NJW
NJW
4 days ago

Archdeacons are normally paid by the DBF – so this represents a move for the commissioners to be paying for a post that would otherwise have been paid for through parish share. Thus, this represents a saving of 50% of an archdeacon to the diocese (as the commissioners were already picking up the episcopal 50%).

Malcolm Dixon
Malcolm Dixon
4 days ago
Reply to  NJW

I too had thought that Archdeacons were paid by the DBF, but the document linked by Stanley above seems to make it very clear that this is not the case. Do you have any information to the contrary, NJW?

NJW
NJW
3 days ago
Reply to  Malcolm Dixon

I haven’t had time to go through the report cited line-by-line, but know from sitting in meetings that archdeacon and clergy stipends are reviewed annually at DBF meetings on the basis of these CSA recommendations – which are made each year to DBFs, cathedral chapters and the church commissioners for them to use in deciding the stipends of posts they respectively fund (all of which are then normally pay-rolled through the Church Commissioners). Generally, (and on the basis of my experience) the following are the relevant stipend bodies for deciding and paying stipends through the Church Commissioners: DBF for parish… Read more »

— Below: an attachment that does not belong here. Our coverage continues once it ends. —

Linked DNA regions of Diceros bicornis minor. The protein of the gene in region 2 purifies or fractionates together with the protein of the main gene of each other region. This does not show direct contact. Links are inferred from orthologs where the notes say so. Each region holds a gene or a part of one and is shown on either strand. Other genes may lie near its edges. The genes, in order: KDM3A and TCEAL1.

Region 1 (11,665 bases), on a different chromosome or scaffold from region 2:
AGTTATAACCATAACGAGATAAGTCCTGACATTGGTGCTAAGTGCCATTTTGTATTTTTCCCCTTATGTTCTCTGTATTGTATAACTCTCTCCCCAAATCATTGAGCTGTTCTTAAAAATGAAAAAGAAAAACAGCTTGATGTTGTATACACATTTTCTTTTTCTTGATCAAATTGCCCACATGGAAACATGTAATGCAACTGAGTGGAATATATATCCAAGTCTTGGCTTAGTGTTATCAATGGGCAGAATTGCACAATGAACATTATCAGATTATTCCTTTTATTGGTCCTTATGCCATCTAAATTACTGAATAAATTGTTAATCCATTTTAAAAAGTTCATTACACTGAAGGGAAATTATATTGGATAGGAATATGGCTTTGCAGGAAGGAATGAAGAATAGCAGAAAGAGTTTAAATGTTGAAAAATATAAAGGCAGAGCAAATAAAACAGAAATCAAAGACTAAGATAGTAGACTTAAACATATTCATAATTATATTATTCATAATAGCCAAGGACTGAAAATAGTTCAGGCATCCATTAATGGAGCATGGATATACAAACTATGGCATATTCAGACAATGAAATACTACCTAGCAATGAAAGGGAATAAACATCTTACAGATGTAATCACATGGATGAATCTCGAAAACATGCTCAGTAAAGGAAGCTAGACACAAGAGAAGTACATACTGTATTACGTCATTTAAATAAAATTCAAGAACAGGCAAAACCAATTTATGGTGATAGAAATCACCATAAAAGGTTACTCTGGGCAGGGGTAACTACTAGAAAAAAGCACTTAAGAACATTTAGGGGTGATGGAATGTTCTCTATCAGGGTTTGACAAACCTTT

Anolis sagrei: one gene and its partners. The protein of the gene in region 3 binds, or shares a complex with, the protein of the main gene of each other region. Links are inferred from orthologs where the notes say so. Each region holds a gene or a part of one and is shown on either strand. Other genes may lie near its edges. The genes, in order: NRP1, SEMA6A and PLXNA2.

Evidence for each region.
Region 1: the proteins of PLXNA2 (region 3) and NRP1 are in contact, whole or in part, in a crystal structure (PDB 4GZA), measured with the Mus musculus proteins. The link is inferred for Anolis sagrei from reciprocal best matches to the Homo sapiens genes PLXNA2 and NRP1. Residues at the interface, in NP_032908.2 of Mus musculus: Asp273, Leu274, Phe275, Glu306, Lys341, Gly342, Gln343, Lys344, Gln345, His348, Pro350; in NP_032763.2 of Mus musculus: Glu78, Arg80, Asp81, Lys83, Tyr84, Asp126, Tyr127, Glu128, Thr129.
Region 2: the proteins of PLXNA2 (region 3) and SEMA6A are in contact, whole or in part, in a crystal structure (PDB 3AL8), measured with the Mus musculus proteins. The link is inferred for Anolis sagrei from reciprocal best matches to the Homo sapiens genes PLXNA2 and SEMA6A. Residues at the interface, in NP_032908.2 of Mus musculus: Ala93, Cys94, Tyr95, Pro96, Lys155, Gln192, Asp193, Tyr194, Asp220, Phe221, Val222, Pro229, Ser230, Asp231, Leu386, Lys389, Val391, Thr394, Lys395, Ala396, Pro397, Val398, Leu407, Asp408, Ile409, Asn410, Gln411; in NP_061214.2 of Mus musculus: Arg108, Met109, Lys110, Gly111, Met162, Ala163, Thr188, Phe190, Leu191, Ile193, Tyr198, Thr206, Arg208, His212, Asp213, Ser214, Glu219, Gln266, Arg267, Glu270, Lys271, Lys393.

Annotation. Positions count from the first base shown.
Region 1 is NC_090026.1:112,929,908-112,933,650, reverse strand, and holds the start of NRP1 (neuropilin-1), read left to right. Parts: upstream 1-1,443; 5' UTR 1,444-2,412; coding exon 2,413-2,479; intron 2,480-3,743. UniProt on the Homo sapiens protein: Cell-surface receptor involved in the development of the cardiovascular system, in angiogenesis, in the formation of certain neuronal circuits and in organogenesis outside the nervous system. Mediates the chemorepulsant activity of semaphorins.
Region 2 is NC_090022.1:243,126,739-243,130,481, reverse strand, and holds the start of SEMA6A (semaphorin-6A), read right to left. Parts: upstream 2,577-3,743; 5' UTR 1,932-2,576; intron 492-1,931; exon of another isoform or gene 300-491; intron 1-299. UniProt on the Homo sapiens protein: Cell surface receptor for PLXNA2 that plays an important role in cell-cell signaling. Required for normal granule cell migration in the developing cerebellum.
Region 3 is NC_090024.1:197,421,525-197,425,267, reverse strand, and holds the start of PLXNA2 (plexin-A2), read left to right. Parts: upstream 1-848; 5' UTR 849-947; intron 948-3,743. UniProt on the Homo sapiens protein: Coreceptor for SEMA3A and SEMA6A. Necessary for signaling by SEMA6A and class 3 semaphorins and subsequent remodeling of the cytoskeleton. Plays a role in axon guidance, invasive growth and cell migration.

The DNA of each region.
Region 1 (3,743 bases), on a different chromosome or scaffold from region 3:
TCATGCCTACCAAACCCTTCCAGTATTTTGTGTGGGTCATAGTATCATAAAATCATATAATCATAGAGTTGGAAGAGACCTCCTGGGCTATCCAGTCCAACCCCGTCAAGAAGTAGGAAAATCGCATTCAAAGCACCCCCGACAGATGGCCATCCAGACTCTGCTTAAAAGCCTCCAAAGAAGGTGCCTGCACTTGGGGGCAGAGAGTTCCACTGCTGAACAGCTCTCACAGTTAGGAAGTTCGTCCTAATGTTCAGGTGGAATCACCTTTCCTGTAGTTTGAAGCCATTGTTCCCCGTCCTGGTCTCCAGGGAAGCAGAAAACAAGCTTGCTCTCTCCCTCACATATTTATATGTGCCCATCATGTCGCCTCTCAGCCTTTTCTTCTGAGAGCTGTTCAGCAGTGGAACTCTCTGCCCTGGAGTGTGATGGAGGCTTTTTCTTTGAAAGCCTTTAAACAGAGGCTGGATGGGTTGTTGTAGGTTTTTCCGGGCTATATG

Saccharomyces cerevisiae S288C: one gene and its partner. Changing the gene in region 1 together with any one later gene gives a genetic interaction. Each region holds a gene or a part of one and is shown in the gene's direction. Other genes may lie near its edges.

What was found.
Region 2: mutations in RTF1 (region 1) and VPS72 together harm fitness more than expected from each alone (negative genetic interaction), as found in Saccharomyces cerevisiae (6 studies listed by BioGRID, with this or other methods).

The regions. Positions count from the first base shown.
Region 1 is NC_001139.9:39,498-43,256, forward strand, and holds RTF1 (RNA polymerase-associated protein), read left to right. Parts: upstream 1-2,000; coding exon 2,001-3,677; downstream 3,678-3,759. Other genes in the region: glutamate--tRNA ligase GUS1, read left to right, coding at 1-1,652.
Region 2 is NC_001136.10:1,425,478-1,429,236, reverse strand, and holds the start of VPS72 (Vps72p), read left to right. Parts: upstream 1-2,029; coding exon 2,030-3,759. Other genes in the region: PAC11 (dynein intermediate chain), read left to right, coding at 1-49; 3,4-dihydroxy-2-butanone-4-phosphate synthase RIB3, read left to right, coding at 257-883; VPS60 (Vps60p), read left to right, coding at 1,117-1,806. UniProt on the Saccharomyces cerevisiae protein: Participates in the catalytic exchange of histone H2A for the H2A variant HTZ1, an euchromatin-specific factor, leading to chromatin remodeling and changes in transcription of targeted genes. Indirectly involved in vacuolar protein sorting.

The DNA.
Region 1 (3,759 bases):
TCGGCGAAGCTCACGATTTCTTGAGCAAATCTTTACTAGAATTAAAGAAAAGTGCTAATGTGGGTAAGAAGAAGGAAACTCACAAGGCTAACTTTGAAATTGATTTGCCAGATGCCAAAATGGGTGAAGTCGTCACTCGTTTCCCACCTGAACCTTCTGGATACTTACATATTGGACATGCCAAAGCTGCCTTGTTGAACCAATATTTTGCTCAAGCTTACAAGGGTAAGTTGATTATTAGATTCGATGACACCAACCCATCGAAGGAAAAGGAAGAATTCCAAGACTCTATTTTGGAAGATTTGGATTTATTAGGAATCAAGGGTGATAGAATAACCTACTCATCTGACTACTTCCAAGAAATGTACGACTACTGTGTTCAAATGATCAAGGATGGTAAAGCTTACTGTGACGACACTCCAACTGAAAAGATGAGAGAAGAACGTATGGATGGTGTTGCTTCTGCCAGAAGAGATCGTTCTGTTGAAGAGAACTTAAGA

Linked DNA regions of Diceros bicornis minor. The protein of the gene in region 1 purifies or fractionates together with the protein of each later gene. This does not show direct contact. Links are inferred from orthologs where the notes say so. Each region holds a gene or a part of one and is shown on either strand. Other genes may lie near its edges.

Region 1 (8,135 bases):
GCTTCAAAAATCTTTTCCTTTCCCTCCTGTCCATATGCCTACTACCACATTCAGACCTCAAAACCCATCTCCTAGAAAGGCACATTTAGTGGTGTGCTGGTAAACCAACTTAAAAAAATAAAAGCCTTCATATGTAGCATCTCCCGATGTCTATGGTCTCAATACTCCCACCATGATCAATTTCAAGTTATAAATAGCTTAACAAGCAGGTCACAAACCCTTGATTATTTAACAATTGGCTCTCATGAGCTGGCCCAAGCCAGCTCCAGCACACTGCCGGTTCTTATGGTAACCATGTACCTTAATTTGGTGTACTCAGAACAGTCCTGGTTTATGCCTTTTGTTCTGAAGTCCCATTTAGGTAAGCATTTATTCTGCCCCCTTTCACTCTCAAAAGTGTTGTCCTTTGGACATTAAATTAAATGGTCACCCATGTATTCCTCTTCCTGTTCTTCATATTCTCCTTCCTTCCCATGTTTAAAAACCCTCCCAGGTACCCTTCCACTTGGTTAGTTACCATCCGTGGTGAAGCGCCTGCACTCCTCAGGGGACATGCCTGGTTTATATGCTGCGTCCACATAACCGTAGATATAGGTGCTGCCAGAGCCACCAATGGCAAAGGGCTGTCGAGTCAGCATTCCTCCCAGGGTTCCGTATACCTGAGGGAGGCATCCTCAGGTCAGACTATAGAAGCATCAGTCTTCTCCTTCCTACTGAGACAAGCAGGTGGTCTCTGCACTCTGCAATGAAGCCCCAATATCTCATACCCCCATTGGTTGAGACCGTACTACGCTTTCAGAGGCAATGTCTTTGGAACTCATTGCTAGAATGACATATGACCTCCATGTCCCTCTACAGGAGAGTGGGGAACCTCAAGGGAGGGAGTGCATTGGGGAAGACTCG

David Exham
David Exham
3 days ago
Reply to  NJW

The document that Stanley cites confirms what NJW says (section 2.12). Most additional residential canons, I believe, do a diocesan job as well, and so are paid by the DBF rather than the cathedral chapter. I doubt many cathedrals could afford additional residential canons.

Malcolm Dixon
Malcolm Dixon
1 day ago
Reply to  NJW

Thanks for this explanation

american piskie